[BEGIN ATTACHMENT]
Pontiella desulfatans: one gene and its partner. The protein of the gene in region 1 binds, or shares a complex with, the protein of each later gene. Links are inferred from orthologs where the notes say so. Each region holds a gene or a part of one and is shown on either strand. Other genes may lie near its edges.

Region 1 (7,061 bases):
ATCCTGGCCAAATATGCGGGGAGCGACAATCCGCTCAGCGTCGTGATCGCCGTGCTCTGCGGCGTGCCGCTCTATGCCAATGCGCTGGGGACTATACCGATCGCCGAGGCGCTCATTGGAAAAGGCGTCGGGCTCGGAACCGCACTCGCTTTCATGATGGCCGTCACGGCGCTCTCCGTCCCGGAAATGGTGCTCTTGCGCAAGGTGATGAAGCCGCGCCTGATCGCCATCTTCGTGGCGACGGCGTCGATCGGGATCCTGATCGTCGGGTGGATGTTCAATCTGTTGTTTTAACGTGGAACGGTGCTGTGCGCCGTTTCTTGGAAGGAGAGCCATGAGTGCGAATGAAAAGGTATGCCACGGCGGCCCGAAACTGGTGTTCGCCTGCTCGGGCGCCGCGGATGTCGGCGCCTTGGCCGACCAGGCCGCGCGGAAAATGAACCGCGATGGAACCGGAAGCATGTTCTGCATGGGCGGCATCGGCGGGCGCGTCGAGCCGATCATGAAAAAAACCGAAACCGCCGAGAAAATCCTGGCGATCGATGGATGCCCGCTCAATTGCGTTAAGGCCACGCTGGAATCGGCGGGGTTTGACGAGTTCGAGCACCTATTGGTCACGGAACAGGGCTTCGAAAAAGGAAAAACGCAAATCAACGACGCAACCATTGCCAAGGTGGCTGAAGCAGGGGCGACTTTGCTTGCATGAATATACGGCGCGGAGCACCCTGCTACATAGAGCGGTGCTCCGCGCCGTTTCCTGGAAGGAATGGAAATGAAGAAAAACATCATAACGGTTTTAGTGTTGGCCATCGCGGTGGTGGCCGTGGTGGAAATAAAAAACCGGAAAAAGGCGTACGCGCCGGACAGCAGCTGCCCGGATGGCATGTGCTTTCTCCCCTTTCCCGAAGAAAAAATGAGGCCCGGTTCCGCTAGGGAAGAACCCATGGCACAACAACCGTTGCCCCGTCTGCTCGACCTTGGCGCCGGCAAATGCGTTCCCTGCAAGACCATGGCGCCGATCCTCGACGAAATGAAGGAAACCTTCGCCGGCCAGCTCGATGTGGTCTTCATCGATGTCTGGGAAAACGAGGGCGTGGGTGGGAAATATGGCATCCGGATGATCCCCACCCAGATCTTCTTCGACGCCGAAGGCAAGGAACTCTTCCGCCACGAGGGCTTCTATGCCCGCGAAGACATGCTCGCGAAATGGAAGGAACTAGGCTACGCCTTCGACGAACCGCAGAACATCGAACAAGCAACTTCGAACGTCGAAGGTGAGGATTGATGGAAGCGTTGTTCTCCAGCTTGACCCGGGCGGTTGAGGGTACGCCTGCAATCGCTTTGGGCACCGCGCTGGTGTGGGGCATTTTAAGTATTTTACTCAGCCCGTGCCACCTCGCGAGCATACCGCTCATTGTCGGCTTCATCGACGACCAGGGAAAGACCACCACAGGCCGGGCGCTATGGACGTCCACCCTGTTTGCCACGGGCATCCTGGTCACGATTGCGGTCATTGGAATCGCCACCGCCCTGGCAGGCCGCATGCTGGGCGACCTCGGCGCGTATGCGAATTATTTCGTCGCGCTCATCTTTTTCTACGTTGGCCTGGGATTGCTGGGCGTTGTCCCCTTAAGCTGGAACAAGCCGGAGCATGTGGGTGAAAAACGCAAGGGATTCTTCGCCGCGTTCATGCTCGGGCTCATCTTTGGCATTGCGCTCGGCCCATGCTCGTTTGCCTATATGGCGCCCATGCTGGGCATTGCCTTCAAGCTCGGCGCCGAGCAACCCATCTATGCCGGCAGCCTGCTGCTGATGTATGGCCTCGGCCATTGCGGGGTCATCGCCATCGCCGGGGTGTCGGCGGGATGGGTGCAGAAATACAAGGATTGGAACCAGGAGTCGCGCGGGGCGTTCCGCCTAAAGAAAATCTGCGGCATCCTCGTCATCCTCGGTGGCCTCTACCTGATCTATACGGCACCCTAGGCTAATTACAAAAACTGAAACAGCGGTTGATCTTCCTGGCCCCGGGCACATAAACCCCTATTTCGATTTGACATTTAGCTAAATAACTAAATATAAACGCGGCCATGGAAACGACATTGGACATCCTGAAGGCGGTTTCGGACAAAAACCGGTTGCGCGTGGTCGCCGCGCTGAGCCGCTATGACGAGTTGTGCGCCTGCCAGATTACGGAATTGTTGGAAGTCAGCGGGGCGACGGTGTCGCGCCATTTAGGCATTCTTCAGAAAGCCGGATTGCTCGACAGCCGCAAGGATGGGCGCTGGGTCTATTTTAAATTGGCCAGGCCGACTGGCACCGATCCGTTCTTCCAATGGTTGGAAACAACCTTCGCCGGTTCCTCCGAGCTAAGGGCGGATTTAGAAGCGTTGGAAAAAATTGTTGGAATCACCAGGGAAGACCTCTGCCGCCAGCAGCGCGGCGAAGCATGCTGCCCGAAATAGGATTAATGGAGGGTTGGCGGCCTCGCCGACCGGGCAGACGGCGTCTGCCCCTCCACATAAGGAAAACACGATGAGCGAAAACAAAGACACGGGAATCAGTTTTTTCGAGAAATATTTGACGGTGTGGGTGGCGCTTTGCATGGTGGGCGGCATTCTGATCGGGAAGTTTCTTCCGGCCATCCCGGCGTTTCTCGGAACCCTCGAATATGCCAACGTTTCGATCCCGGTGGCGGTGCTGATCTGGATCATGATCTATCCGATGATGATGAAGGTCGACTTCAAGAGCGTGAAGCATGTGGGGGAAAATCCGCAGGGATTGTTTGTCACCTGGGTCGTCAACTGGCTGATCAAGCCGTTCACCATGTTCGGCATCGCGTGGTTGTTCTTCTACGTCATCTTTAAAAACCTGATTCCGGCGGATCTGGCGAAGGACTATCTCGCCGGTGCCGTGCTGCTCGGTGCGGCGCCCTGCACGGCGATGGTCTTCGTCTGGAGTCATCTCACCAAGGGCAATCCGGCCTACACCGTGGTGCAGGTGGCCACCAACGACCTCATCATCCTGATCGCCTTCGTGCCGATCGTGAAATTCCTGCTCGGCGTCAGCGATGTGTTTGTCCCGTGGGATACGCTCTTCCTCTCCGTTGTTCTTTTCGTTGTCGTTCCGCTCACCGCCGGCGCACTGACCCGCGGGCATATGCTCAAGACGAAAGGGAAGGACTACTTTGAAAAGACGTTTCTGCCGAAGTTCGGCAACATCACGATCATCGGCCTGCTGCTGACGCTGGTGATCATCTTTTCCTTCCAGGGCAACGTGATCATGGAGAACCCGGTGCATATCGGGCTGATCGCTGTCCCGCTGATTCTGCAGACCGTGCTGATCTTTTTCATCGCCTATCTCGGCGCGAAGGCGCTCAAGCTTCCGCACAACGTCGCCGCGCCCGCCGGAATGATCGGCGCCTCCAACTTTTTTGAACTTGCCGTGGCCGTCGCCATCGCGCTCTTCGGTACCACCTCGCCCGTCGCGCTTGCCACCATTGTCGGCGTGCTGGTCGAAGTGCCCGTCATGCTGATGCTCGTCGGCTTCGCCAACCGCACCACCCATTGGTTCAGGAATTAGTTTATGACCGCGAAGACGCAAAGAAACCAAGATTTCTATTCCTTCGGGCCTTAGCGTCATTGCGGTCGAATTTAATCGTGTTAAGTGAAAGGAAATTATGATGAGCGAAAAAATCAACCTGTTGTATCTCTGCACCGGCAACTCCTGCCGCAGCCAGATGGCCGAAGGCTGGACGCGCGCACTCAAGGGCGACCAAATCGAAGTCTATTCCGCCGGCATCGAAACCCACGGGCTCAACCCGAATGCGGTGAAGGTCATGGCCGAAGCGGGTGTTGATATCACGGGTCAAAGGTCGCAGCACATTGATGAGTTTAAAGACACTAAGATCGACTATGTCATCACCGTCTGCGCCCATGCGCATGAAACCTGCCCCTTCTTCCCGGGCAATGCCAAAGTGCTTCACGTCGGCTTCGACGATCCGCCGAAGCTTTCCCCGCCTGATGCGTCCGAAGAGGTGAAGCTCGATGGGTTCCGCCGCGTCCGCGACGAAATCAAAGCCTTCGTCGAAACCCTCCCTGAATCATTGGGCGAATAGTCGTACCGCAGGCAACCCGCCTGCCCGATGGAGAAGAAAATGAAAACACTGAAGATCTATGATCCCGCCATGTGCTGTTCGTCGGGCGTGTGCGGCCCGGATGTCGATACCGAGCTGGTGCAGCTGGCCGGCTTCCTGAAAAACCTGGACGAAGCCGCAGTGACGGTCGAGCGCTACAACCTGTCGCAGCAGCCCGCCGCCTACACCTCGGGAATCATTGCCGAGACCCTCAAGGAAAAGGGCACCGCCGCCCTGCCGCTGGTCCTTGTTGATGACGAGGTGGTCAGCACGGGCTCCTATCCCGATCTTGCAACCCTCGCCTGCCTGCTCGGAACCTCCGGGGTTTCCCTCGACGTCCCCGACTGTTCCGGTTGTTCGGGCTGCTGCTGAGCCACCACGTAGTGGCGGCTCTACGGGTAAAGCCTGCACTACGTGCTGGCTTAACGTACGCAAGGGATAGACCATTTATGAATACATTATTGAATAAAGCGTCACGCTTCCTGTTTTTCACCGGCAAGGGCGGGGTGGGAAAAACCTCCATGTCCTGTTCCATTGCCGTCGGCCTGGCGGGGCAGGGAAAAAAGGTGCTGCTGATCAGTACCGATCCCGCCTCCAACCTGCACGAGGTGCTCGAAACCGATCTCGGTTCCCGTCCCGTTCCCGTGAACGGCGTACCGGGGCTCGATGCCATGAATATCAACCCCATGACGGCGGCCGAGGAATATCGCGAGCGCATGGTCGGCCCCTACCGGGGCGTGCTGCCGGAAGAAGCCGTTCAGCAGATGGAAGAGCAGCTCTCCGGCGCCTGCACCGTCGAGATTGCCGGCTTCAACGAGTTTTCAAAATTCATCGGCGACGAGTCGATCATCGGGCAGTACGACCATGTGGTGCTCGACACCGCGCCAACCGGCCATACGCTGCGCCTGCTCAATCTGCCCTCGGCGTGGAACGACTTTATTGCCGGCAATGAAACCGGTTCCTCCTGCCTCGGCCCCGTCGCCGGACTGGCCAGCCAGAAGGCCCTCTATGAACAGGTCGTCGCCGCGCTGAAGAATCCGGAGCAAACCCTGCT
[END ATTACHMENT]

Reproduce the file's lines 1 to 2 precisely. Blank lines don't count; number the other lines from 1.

Pontiella desulfatans: one gene and its partner. The protein of the gene in region 1 binds, or shares a complex with, the protein of each later gene. Links are inferred from orthologs where the notes say so. Each region holds a gene or a part of one and is shown on either strand. Other genes may lie near its edges.

Region 1 (7,061 bases):